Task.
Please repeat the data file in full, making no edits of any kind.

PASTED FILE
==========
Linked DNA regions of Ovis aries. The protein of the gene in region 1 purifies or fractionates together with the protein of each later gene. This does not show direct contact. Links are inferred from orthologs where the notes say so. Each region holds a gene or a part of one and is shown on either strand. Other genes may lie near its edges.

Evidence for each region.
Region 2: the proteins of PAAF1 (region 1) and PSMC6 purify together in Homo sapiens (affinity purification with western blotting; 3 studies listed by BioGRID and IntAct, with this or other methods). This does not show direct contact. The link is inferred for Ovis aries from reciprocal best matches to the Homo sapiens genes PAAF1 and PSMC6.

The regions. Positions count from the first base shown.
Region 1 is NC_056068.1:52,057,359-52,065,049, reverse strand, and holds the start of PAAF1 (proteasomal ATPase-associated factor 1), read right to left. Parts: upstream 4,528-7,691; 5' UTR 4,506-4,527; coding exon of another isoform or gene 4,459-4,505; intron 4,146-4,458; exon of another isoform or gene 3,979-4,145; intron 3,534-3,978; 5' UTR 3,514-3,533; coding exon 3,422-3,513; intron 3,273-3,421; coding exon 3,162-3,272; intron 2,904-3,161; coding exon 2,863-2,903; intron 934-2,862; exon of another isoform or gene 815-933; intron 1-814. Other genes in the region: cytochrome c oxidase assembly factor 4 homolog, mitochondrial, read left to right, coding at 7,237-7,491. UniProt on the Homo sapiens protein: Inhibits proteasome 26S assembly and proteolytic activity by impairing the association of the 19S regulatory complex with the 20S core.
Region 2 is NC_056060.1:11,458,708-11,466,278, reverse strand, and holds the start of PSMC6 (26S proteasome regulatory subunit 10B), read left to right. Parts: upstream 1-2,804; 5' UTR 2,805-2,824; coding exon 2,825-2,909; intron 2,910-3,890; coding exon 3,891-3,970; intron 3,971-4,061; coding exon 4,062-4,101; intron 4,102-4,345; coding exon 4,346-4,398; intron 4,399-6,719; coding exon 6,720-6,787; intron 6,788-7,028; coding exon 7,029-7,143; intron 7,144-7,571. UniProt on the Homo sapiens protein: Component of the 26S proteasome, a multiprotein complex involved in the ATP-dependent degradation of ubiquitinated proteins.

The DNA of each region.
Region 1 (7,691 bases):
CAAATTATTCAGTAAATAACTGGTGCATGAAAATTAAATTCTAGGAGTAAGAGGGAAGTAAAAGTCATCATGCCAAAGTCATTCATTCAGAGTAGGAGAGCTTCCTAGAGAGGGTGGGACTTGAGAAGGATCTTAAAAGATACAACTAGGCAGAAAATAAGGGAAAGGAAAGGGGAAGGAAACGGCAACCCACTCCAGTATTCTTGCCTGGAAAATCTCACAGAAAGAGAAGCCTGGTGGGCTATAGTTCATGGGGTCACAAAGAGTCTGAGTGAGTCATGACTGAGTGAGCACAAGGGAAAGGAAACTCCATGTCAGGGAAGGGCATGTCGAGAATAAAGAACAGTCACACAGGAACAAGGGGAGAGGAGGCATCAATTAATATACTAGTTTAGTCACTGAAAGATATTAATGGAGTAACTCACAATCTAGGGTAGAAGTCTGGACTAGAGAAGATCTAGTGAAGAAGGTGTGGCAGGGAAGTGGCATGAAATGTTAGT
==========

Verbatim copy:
Linked DNA regions of Ovis aries. The protein of the gene in region 1 purifies or fractionates together with the protein of each later gene. This does not show direct contact. Links are inferred from orthologs where the notes say so. Each region holds a gene or a part of one and is shown on either strand. Other genes may lie near its edges.

Evidence for each region.
Region 2: the proteins of PAAF1 (region 1) and PSMC6 purify together in Homo sapiens (affinity purification with western blotting; 3 studies listed by BioGRID and IntAct, with this or other methods). This does not show direct contact. The link is inferred for Ovis aries from reciprocal best matches to the Homo sapiens genes PAAF1 and PSMC6.

The regions. Positions count from the first base shown.
Region 1 is NC_056068.1:52,057,359-52,065,049, reverse strand, and holds the start of PAAF1 (proteasomal ATPase-associated factor 1), read right to left. Parts: upstream 4,528-7,691; 5' UTR 4,506-4,527; coding exon of another isoform or gene 4,459-4,505; intron 4,146-4,458; exon of another isoform or gene 3,979-4,145; intron 3,534-3,978; 5' UTR 3,514-3,533; coding exon 3,422-3,513; intron 3,273-3,421; coding exon 3,162-3,272; intron 2,904-3,161; coding exon 2,863-2,903; intron 934-2,862; exon of another isoform or gene 815-933; intron 1-814. Other genes in the region: cytochrome c oxidase assembly factor 4 homolog, mitochondrial, read left to right, coding at 7,237-7,491. UniProt on the Homo sapiens protein: Inhibits proteasome 26S assembly and proteolytic activity by impairing the association of the 19S regulatory complex with the 20S core.
Region 2 is NC_056060.1:11,458,708-11,466,278, reverse strand, and holds the start of PSMC6 (26S proteasome regulatory subunit 10B), read left to right. Parts: upstream 1-2,804; 5' UTR 2,805-2,824; coding exon 2,825-2,909; intron 2,910-3,890; coding exon 3,891-3,970; intron 3,971-4,061; coding exon 4,062-4,101; intron 4,102-4,345; coding exon 4,346-4,398; intron 4,399-6,719; coding exon 6,720-6,787; intron 6,788-7,028; coding exon 7,029-7,143; intron 7,144-7,571. UniProt on the Homo sapiens protein: Component of the 26S proteasome, a multiprotein complex involved in the ATP-dependent degradation of ubiquitinated proteins.

The DNA of each region.
Region 1 (7,691 bases):
CAAATTATTCAGTAAATAACTGGTGCATGAAAATTAAATTCTAGGAGTAAGAGGGAAGTAAAAGTCATCATGCCAAAGTCATTCATTCAGAGTAGGAGAGCTTCCTAGAGAGGGTGGGACTTGAGAAGGATCTTAAAAGATACAACTAGGCAGAAAATAAGGGAAAGGAAAGGGGAAGGAAACGGCAACCCACTCCAGTATTCTTGCCTGGAAAATCTCACAGAAAGAGAAGCCTGGTGGGCTATAGTTCATGGGGTCACAAAGAGTCTGAGTGAGTCATGACTGAGTGAGCACAAGGGAAAGGAAACTCCATGTCAGGGAAGGGCATGTCGAGAATAAAGAACAGTCACACAGGAACAAGGGGAGAGGAGGCATCAATTAATATACTAGTTTAGTCACTGAAAGATATTAATGGAGTAACTCACAATCTAGGGTAGAAGTCTGGACTAGAGAAGATCTAGTGAAGAAGGTGTGGCAGGGAAGTGGCATGAAATGTTAGT